Love – caught not taught

Previously (as they say on TV)

Through the Lectionary for the Sundays after Easter, God has been initiating a conversation with us through the medium of John’s Gospel. From this conversation we have drawn the following insights into living the new life in Christ.

Despite John’s story of doubting Thomas, the enemy of faith is not doubt, but fear. John’s picture of the disciples hiding away behind locked doors on the evening of the resurrection day is a metaphor for the way we hide from fear by erecting walls and locked doors in our minds. You can refer back to my posting for Easter 2- Behind Locked Doors: A Sermon for Low Sunday

My posting for Easter 3 Lakeside Breakfast and Life Changing Conversation

explored the experience of Peter with Jesus at the lake shore revealing that along with grief, guilt and shame are also powerful fears that come between us and living the new life in Christ.

On reaching Easter 5, God’s evolving conversation with us moves back from the post resurrection appearance, to the events of the Last Supper in John 13.  John is not so concerned with depicting the sequence of events, as he is concerned to paint the theological picture known as the Farewell Discourses. During this extended conversation, Jesus reveals the nature of his relationship with the Father, and uses this as the model for how the disciples are to live in community. In the Farewell Discourses, Jesus begins to speak exclusively to the community of his disciples, preparing them for what is coming.

What’s new about the New Commandment?

Jesus gives his disciples a new commandment:

– love one another; as I have loved you, so you are to love one another. By this all will know that you are my disciples.

 Have you ever wondered why John has Jesus call this a new commandment? The commandment to love God and love your neighbor, as yourself appears also Mark, Matthew, and Luke, each presenting it as the Great Commandment summarizing the Law of Moses. The new element in John is that Jesus offers more than a repetition summary of the Law. John shows Jesus modeling for his disciples a vision of love arising from the experience of being loved.

John, alone offers us a vision of love as an experience conditioned by being loved. There is a logical progression at work here. As Jesus is loved by God, so he shares this love with his disciples. As the disciples are loved by Jesus, so they are to share that love with one another. The point here is that despite John’s use of the word commandment, love is caught, not taught. We are enabled to love, because we first have the experience of being loved.

Shared contexts across time

John’s community struggled with internal, probably irresolvable disputes and tensions. Therefore, the only way for John’s community to hold together was on the basis of relationships forged through love, not through common agreement. This makes John’s community rather like the Episcopal Church where, historically, our unity rested on a notion of right relationship experienced through our willingness to worship together in spite of the lack of political or theological agreement between us.

What does John mean by love? He uses the word agape. The best translation I know for agape is purposeful love. Purposeful love does not require attraction. Neither does it rest on mutual likeability. It does not demand similarity and for that reason is able to bridge across differences. Purposeful love simply recognizes that we must love one another because God has first loved us.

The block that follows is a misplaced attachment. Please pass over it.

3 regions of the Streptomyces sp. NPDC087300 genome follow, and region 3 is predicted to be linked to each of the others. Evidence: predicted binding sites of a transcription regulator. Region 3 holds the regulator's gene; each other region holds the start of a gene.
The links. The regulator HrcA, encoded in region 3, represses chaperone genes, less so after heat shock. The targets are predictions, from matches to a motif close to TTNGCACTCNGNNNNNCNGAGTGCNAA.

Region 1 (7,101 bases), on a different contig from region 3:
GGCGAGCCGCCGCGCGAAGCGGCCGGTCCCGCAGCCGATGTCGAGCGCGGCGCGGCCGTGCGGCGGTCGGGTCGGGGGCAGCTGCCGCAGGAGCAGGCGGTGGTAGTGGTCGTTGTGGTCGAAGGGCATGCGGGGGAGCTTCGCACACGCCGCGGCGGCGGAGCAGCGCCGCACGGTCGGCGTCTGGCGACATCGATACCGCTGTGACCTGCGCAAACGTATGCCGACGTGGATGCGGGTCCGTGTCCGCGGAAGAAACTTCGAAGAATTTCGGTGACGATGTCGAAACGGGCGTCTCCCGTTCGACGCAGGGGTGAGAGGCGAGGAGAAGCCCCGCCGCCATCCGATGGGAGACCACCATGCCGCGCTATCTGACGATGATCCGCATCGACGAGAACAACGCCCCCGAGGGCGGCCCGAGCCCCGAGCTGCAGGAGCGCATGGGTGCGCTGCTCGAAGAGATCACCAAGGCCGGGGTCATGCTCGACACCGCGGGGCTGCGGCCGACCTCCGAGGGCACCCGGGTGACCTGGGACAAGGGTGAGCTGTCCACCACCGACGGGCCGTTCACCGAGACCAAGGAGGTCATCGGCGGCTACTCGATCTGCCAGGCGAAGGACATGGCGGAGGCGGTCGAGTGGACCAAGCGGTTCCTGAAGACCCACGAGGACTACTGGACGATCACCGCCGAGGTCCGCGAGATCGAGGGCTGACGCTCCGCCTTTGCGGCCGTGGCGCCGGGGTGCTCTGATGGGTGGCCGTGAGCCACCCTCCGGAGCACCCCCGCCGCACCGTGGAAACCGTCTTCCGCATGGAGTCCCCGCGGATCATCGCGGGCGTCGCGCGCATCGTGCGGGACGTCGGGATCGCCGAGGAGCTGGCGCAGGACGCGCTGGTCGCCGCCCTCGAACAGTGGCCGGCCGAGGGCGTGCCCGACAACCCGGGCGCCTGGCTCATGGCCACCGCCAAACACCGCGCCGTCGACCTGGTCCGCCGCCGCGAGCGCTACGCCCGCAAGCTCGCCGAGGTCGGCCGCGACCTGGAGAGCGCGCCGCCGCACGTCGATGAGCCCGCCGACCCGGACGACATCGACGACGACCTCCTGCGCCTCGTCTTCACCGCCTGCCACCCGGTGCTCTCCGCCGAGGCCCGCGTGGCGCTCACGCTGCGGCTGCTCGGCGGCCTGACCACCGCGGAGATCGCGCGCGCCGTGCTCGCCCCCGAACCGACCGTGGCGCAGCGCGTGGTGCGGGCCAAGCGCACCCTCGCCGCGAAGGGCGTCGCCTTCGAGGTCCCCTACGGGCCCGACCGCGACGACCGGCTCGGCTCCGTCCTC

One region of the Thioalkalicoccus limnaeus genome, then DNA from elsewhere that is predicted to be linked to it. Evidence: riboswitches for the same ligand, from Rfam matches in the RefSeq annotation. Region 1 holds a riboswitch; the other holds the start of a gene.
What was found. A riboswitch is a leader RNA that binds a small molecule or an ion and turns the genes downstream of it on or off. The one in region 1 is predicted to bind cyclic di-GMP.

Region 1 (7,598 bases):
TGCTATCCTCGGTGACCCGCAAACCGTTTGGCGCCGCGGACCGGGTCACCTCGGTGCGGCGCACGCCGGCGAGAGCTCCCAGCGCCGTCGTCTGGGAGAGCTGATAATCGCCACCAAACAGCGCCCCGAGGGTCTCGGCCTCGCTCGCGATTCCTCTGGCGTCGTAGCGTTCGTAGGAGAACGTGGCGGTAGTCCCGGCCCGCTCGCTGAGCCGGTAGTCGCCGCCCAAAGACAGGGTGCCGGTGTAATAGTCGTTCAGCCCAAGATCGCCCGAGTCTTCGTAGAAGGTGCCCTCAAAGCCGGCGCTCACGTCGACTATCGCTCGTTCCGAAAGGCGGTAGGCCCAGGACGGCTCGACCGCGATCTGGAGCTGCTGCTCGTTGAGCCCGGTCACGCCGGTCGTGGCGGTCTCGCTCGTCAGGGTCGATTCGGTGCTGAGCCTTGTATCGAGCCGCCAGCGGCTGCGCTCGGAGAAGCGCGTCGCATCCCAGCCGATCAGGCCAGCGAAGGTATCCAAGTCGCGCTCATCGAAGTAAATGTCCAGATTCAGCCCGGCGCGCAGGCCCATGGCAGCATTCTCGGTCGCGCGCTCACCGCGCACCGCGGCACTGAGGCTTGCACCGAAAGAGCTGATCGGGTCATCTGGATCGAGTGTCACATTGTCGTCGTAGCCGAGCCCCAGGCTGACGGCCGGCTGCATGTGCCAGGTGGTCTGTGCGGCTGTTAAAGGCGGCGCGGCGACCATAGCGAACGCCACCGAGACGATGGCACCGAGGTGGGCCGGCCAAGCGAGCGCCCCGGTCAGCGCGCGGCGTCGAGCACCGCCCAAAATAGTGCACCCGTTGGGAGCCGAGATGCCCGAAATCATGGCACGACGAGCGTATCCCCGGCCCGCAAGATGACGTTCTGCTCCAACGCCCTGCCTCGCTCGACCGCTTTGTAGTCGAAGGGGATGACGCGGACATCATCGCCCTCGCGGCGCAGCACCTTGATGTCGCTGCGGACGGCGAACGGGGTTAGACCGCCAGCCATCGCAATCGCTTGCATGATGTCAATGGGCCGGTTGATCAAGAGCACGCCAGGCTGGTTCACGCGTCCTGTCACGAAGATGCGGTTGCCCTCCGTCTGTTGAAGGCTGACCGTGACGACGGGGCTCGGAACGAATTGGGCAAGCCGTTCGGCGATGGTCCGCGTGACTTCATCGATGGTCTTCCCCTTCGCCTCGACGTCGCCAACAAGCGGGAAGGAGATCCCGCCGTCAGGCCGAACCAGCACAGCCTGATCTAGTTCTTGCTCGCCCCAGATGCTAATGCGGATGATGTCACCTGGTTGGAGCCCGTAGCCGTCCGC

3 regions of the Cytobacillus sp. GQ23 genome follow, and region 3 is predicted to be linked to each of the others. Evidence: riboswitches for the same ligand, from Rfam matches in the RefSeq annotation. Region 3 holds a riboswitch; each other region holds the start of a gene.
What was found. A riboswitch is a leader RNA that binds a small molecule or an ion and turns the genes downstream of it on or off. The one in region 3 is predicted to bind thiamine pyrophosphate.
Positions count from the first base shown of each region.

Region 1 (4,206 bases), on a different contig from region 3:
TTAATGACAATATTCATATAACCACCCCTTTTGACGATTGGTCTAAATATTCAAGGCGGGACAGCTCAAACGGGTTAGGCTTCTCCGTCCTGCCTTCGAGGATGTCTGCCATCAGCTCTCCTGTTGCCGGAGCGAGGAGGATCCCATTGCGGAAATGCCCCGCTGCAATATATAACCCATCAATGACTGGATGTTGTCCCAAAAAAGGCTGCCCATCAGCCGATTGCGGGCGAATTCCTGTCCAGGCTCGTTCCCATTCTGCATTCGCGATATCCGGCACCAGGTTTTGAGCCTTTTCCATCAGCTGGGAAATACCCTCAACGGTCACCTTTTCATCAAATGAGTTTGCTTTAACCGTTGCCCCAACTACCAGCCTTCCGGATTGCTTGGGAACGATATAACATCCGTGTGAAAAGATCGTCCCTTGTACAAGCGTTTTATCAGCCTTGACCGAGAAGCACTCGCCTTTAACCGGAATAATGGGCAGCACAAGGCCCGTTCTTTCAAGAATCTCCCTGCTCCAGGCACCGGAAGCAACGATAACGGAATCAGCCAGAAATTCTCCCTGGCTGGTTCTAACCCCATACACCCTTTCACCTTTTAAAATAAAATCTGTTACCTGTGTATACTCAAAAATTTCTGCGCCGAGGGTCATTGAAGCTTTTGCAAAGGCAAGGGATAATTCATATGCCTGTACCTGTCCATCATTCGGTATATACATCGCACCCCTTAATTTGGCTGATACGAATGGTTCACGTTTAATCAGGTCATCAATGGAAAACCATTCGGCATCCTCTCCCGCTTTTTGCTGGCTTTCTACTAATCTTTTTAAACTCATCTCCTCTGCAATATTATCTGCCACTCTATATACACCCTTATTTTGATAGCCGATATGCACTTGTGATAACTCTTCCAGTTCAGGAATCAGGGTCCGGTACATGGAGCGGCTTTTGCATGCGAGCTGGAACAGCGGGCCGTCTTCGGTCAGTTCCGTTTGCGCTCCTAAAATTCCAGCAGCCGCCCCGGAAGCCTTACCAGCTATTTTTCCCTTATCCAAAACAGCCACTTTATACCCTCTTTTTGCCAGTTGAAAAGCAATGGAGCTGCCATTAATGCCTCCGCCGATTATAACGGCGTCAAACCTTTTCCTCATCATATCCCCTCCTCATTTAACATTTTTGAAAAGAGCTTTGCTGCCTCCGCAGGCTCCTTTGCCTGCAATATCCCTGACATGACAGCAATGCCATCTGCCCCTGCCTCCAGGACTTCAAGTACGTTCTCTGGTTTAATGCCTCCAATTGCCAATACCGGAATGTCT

John’s emphasis is upon the internal stability and unity of the Jerusalem Church. Yet, the lectionary places the gospel from John alongside a reading from Luke’s Acts of the Apostles. The implication of Peter’s dream, directs us to God’s desire to extend purposeful love beyond the gathered communities of the like minded to embrace a widening of diversities present in the wider world. Of course this wider inclusiveness is the whole purpose of Luke’s writing.

The Episcopal Church rejects the false certainties that paint a world in hues only of blacks and whites. From the 19th Century struggles over slavery, throughout the 20th Century struggles for racial and gender equality, into the 21st Century battle to accept differences in sexual identity as God given, Episcopalians remain where Anglican has always stood. We stand in that place of tension between respect for the Tradition we receive and living with integrity lives that confront the challenges presented by contemporary society.

The Anglican Tradition of the Episcopal Church, shaped by dynamics similar to those faced in John’s Jerusalem Community equips us well for the task of being the community of love in the world of the 21st Century. Acts 11 shows us that God’s intention is wide and inclusive. Our experience as a tradition equips our Trinity Community as Christ’s disciples shaped and formed in particular by a vision of inclusive and purposeful love.

The nature of God’s conversation with us on Easter 5 points us to the need to read John 13:31-35 through the lens of Acts 11:1-8. I am grateful to the Rev. Amy Allen, an ordained minister in the Evangelical Lutheran Church in America and a fellow in theology and practice at Vanderbilt University in the area of New Testament and early Christianity for referencing in her blog the following quotation of the great Martin Luther King.

Agape does not begin by discriminating between worthy and unworthy people…It begins by loving others for their sakes” and “makes no distinction between a friend and enemy; it is directed toward both…Agape is love seeking to preserve and create community.”(http://www.thekingcenter.org/king-philosophy Accessed 04-15-13)

 

 

 

 


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